As a result, these increase the mental capacity of the students and enhance their working skills. Traumatic brain injury is caused by external physical blow to the brain in such a way that it in turn affects the functional performance of the brain and as a result leads to physical disability. The physical disability might include internal bleeding, loss of memory and reasoning and degeneration of problem solving capabilities. The more serious the traumatic brain injury the greater the difficulty to educate that child.

If Traumatic brain injury is mild then the child may be able to cope up with the increasing demands of the school curriculum however with time the physical disabilities that have occurred due to the traumatic brain injury become evident and the child faces difficulty in competing with the academics. (Moore, 1990) There are certain effective strategies which are used to imply on children who are severely emotionally disturbed. These strategies should be implied on a regular basis. Students should be provided with a structured routine with a visual clock so that they can keep track of time with their completion of work.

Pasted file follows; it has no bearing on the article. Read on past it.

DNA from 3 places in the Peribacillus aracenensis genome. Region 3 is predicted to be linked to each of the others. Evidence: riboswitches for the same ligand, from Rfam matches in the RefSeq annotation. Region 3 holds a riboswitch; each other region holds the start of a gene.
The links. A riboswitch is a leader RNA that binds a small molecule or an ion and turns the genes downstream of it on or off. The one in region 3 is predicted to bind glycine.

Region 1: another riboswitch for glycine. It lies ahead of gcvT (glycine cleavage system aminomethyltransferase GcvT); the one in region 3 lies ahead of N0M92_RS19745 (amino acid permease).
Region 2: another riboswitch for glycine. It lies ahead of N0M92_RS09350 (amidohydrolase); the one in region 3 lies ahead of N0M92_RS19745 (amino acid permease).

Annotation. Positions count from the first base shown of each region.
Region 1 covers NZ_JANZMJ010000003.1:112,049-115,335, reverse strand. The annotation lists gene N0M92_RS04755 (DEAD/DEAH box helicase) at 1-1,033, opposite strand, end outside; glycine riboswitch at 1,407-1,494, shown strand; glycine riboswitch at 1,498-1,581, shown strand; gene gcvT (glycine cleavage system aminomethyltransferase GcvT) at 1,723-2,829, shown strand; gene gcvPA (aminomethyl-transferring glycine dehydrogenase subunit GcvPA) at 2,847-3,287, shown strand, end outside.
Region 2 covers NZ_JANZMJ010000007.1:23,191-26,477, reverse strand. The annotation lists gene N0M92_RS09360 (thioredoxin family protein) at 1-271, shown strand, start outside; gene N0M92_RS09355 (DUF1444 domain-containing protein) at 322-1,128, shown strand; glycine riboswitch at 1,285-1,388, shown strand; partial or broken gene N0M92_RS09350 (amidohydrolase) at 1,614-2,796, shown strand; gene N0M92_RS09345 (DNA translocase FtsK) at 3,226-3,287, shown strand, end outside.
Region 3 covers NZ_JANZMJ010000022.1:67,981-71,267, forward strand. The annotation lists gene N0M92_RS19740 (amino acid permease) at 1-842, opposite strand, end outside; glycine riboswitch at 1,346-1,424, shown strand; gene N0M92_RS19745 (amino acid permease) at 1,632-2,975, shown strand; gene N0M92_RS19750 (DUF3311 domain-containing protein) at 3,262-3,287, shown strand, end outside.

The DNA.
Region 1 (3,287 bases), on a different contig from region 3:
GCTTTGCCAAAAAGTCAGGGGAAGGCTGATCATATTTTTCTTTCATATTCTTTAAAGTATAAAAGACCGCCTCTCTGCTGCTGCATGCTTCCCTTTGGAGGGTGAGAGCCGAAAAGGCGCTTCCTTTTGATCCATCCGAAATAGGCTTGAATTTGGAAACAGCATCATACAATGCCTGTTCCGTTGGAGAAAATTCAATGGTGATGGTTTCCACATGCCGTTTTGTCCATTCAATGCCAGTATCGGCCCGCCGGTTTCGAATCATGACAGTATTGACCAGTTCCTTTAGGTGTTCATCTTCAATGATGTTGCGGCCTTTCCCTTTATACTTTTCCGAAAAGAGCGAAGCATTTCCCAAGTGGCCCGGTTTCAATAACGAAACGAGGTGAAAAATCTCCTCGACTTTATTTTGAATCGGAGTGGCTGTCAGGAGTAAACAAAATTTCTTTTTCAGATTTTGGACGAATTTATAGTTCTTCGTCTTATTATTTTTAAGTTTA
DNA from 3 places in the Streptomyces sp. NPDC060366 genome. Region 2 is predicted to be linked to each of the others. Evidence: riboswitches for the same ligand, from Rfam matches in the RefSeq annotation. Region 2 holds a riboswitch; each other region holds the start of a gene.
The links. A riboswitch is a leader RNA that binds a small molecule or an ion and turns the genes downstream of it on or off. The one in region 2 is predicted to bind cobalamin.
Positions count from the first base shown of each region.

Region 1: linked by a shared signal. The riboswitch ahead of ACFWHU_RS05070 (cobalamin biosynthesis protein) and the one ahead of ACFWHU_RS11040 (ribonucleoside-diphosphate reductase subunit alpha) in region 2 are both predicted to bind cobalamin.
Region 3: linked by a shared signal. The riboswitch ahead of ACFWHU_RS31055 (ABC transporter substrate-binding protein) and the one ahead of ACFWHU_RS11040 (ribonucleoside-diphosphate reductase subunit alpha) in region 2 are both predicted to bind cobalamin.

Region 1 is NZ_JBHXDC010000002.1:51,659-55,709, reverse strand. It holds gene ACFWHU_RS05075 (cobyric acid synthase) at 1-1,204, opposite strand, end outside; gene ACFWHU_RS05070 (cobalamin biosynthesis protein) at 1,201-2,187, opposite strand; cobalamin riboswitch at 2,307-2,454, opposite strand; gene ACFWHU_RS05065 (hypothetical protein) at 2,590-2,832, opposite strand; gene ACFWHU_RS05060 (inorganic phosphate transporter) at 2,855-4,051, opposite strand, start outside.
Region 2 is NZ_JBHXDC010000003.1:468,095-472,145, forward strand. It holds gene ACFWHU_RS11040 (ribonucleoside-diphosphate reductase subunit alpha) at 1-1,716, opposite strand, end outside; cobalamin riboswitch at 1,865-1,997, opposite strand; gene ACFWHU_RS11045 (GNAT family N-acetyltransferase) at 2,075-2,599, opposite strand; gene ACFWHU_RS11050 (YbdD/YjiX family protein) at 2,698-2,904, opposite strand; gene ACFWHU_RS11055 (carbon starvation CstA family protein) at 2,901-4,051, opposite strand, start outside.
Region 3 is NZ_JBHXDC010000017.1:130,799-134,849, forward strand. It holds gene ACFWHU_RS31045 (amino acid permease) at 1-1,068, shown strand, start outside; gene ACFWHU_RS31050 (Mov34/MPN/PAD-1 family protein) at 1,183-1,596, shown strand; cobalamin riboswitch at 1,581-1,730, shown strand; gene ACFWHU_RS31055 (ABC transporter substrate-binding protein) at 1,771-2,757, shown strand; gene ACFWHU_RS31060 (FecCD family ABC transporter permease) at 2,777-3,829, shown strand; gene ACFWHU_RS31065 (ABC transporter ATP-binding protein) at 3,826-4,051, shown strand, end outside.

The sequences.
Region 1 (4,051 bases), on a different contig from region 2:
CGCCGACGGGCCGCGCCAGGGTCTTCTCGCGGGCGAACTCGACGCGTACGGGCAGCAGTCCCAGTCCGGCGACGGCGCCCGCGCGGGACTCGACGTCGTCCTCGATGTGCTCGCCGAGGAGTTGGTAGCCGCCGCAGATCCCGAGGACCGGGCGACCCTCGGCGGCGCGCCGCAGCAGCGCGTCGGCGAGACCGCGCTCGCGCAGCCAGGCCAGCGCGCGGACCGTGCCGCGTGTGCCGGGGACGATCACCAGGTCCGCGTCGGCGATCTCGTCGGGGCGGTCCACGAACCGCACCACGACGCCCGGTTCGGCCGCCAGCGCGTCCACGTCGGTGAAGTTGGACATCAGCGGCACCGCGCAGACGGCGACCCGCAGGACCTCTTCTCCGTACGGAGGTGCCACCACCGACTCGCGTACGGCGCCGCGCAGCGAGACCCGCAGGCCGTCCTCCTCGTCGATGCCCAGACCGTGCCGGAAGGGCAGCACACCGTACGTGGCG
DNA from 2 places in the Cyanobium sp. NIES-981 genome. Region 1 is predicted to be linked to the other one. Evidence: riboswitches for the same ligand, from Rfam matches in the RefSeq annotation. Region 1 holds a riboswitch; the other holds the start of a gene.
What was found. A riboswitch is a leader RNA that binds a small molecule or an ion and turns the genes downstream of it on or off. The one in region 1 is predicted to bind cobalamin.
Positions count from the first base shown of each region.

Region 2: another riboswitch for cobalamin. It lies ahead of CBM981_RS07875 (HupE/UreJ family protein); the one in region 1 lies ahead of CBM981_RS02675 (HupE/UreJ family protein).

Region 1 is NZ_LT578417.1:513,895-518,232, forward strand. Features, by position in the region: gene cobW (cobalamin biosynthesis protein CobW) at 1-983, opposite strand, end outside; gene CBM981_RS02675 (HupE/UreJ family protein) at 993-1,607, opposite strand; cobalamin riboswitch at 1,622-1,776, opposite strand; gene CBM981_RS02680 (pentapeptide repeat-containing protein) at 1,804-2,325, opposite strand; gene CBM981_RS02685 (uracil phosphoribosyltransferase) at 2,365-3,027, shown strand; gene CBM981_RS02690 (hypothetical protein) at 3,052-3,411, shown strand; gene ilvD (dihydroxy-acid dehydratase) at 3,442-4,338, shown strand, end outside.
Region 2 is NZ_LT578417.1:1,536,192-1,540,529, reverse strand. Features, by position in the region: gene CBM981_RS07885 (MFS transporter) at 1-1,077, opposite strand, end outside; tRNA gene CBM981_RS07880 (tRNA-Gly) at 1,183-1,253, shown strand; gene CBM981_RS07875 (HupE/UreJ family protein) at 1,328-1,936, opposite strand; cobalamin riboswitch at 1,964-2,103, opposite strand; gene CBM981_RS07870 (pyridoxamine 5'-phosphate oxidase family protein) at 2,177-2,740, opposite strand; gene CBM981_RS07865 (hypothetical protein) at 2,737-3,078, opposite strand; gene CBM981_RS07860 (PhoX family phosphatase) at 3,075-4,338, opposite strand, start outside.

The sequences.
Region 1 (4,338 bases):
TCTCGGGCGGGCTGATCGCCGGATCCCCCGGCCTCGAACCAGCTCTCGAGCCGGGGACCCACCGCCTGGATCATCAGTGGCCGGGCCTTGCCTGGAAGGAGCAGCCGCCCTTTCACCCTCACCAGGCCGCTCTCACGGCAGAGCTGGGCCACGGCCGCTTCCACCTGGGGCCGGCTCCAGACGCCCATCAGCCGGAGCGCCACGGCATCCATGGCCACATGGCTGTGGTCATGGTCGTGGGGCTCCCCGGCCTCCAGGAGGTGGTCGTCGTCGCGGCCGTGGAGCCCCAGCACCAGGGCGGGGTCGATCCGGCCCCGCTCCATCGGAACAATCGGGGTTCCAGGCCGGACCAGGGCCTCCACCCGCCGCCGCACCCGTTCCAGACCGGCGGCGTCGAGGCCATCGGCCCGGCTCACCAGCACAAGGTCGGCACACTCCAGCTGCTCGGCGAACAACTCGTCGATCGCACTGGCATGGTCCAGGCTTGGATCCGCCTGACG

Students must be taught the consequences of disobeying and so that they can learn to put things in the correct way. Another aspect of this strategy is to make available a calm area where the student can relax and calm down, since emotionally disturbed children suffer from frequent mood outbursts. Students with brain injuries find it difficult to learn and record new information instead the information previously stored remains fresh and easier to recall. Students’ with brain injuries thus find it hard to repeat after the teacher and may face difficulty by concentrating or paying attention.